Fast. Flexible. Focused.
1 All Arizona College campuses are institutionally accredited by the Accrediting Bureau of Health Education Schools (ABHES), a U.S. Department of Education-recognized national accrediting agency.
Here at the Tempe campus, we are a close-knit community of nursing students and professionals with a passion for helping people. And we know your life is probably already busy. That’s why we have a convenient self-service food mart on premise and a full cafe right across the parking lot. And, we’re not far from quick bites at Starbucks, The Buffalo Spot, Jersey Mike’s Subs, and McDonalds.
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Here at Arizona College of Nursing, we know a lot about nursing students. So we get it: you dream of being a nurse, but your life is already extremely busy, so how can you make it happen? We want to help you achieve your dreams, so that’s why we are giving you more options by opening a second campus here in the Valley. Our new Phoenix campus is conveniently located next to the intersection of Bell Ave and I-17, and offers great access to the entire Phoenix metro, especially if you live in the West, North, or Central Valley.
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To fill the requirements for your Bachelor of Science in Nursing degree, you’ll start your nursing program with General Education courses that will form the foundation of your education. If you enter the program with no transfer credits, these classes would span the duration of your first three semesters. You’ll take classes like The Fundamentals of Biology, Introduction to Psychology, Global Health and more. A sample first year course schedule could look like this:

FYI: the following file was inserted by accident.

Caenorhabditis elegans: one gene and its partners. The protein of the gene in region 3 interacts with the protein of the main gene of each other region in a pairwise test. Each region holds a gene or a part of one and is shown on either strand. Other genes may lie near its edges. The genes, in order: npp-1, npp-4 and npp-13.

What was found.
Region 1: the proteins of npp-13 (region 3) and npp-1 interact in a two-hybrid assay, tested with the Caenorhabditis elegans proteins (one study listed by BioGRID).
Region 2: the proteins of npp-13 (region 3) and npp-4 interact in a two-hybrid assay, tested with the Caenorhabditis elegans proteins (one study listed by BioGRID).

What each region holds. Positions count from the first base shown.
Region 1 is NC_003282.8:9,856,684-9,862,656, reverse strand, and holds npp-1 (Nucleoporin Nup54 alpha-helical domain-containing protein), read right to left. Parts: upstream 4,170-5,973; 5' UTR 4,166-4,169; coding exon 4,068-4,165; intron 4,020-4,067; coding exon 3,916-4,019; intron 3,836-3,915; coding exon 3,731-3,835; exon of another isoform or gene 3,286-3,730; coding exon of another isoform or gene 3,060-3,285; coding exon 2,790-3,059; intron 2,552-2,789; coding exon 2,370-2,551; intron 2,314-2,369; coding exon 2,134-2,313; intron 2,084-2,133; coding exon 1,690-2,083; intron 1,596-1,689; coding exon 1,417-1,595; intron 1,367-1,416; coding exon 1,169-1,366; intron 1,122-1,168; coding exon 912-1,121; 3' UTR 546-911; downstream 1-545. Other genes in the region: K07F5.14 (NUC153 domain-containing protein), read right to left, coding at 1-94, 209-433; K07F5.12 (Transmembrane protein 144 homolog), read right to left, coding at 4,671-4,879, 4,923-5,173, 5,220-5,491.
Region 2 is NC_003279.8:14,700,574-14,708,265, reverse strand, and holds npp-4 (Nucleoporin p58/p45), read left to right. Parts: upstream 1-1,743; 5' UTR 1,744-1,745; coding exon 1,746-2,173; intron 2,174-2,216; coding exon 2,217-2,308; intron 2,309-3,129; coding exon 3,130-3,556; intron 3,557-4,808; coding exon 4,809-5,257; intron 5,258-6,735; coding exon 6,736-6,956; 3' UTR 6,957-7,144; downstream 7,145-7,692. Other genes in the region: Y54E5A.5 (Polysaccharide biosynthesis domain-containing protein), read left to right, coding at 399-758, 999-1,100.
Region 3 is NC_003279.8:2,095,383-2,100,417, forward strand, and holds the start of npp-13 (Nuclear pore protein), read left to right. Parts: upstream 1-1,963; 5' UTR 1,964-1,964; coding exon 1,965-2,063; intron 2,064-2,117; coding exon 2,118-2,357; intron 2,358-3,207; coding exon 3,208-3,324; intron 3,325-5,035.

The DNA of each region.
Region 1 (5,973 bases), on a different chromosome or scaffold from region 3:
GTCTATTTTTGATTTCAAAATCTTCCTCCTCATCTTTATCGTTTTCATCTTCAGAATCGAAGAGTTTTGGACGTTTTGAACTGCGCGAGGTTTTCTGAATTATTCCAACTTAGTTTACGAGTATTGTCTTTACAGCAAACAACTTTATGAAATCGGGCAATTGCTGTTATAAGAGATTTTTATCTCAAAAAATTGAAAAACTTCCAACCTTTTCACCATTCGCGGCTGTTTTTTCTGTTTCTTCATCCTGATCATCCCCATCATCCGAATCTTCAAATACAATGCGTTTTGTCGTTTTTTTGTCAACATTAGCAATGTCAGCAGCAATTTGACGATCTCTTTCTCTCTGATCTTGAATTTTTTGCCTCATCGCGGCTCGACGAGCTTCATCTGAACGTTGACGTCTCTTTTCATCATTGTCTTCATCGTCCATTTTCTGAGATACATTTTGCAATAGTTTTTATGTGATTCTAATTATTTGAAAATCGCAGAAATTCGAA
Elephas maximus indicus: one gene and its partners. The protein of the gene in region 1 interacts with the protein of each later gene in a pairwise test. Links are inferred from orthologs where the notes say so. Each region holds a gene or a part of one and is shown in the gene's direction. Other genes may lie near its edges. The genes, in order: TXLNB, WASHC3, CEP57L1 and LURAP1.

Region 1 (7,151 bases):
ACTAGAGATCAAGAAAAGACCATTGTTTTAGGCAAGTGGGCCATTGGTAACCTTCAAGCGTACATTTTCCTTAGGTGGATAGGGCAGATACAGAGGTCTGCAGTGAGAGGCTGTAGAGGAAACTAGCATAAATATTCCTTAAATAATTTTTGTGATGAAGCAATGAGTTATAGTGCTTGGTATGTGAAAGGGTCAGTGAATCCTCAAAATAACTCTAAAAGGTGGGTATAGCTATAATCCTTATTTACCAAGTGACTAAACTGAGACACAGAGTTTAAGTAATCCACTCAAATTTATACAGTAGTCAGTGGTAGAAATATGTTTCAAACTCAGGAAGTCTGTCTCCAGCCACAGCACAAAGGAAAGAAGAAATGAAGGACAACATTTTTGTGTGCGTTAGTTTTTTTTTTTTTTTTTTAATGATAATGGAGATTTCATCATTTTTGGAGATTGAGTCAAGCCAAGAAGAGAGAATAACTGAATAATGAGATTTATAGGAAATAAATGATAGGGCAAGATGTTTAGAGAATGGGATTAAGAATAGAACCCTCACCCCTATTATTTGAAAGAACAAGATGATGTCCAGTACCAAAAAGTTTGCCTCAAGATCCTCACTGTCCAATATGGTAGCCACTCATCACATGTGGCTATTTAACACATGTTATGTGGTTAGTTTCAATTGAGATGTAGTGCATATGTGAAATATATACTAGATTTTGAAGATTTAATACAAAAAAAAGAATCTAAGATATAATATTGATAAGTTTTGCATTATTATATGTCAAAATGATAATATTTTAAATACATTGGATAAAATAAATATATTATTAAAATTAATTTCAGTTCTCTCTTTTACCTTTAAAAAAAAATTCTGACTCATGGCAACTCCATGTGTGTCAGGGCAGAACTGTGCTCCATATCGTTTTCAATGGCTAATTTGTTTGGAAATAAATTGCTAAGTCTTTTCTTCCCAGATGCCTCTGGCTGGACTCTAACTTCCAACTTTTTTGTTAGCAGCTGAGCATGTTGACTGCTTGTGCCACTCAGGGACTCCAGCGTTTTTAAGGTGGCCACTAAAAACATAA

In situations where students are able to transfer in a high number of credits from other schools, they may be able to start nursing core classes during the first year.
In your second year of the BSN program, you’ll finish your General Education courses and make the exciting transition into the Nursing core portion of the program. You’ll take classes that help you develop the critical judgment needed to deliver safe and effective care and get your first clinical experiences caring for patients.
You’ll take classes like Ethical & Legal Standards in Nursing, Interprofessional Communication and Mental Health Theory & Application. A second year schedule could look like this:
In the final year of the program, you’ll spend the most time engaged in patient care. You’ll work alongside medical professionals and take advanced classes that will prepare you for a career in nursing.
As you near the end of your program you’ll take classes in specialty fields such as Maternal Health, Pediatric Health and Community Health. A typical third year schedule could look like this: